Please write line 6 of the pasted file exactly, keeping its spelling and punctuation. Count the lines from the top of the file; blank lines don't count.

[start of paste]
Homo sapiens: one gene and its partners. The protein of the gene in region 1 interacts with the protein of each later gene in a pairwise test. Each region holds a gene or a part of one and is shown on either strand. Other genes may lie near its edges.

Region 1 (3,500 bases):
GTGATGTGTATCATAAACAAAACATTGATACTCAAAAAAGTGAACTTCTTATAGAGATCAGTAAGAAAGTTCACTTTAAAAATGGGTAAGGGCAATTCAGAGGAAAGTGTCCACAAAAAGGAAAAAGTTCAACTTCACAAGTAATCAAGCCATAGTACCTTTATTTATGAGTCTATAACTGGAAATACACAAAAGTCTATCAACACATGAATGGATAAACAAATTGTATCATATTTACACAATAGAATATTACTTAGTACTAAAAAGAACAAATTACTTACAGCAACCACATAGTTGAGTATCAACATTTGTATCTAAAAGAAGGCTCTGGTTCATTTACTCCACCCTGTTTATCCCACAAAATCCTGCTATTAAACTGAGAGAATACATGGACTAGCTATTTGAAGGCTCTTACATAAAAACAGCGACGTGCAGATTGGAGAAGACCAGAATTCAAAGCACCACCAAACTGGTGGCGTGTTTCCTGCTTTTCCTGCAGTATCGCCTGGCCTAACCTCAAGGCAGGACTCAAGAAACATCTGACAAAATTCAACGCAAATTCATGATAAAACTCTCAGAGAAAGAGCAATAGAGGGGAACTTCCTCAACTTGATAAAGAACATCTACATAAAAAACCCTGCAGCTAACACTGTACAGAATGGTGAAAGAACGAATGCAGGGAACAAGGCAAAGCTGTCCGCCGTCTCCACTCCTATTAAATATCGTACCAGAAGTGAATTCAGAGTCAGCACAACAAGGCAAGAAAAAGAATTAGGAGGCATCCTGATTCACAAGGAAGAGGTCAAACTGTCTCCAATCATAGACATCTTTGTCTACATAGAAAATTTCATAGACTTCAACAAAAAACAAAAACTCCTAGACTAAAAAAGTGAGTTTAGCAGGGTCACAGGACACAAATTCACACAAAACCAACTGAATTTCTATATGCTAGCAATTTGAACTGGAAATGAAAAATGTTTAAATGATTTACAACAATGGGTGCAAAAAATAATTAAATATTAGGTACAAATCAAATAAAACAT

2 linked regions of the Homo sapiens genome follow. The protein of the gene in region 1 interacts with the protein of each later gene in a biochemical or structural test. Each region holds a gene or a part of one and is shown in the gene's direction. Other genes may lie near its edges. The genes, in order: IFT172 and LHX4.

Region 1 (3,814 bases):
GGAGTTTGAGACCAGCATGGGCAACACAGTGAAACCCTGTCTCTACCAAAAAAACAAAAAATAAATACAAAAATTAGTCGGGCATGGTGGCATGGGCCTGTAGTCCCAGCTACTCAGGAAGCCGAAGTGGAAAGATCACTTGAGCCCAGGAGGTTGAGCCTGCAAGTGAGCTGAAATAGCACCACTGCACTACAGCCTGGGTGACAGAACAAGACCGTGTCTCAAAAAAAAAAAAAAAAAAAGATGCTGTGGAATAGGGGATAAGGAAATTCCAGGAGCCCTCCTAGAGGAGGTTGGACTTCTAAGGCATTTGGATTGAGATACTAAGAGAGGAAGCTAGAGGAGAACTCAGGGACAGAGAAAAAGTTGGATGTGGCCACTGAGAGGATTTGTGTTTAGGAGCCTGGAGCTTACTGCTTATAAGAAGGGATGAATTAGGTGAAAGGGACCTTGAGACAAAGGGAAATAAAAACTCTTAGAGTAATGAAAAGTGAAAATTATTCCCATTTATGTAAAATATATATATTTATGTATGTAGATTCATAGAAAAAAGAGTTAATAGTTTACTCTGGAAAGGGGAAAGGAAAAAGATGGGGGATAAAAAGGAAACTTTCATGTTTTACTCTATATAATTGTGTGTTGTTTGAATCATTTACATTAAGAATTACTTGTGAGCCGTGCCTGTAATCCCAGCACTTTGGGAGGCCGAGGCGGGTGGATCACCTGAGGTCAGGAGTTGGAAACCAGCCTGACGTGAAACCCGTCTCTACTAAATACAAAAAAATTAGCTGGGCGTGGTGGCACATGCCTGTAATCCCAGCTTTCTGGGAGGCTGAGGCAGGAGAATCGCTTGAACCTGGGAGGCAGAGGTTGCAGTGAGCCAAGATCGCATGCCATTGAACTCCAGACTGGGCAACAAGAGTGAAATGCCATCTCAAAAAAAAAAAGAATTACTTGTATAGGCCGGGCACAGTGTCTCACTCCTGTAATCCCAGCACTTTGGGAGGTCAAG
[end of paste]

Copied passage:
GGAGTTTGAGACCAGCATGGGCAACACAGTGAAACCCTGTCTCTACCAAAAAAACAAAAAATAAATACAAAAATTAGTCGGGCATGGTGGCATGGGCCTGTAGTCCCAGCTACTCAGGAAGCCGAAGTGGAAAGATCACTTGAGCCCAGGAGGTTGAGCCTGCAAGTGAGCTGAAATAGCACCACTGCACTACAGCCTGGGTGACAGAACAAGACCGTGTCTCAAAAAAAAAAAAAAAAAAAGATGCTGTGGAATAGGGGATAAGGAAATTCCAGGAGCCCTCCTAGAGGAGGTTGGACTTCTAAGGCATTTGGATTGAGATACTAAGAGAGGAAGCTAGAGGAGAACTCAGGGACAGAGAAAAAGTTGGATGTGGCCACTGAGAGGATTTGTGTTTAGGAGCCTGGAGCTTACTGCTTATAAGAAGGGATGAATTAGGTGAAAGGGACCTTGAGACAAAGGGAAATAAAAACTCTTAGAGTAATGAAAAGTGAAAATTATTCCCATTTATGTAAAATATATATATTTATGTATGTAGATTCATAGAAAAAAGAGTTAATAGTTTACTCTGGAAAGGGGAAAGGAAAAAGATGGGGGATAAAAAGGAAACTTTCATGTTTTACTCTATATAATTGTGTGTTGTTTGAATCATTTACATTAAGAATTACTTGTGAGCCGTGCCTGTAATCCCAGCACTTTGGGAGGCCGAGGCGGGTGGATCACCTGAGGTCAGGAGTTGGAAACCAGCCTGACGTGAAACCCGTCTCTACTAAATACAAAAAAATTAGCTGGGCGTGGTGGCACATGCCTGTAATCCCAGCTTTCTGGGAGGCTGAGGCAGGAGAATCGCTTGAACCTGGGAGGCAGAGGTTGCAGTGAGCCAAGATCGCATGCCATTGAACTCCAGACTGGGCAACAAGAGTGAAATGCCATCTCAAAAAAAAAAAGAATTACTTGTATAGGCCGGGCACAGTGTCTCACTCCTGTAATCCCAGCACTTTGGGAGGTCAAG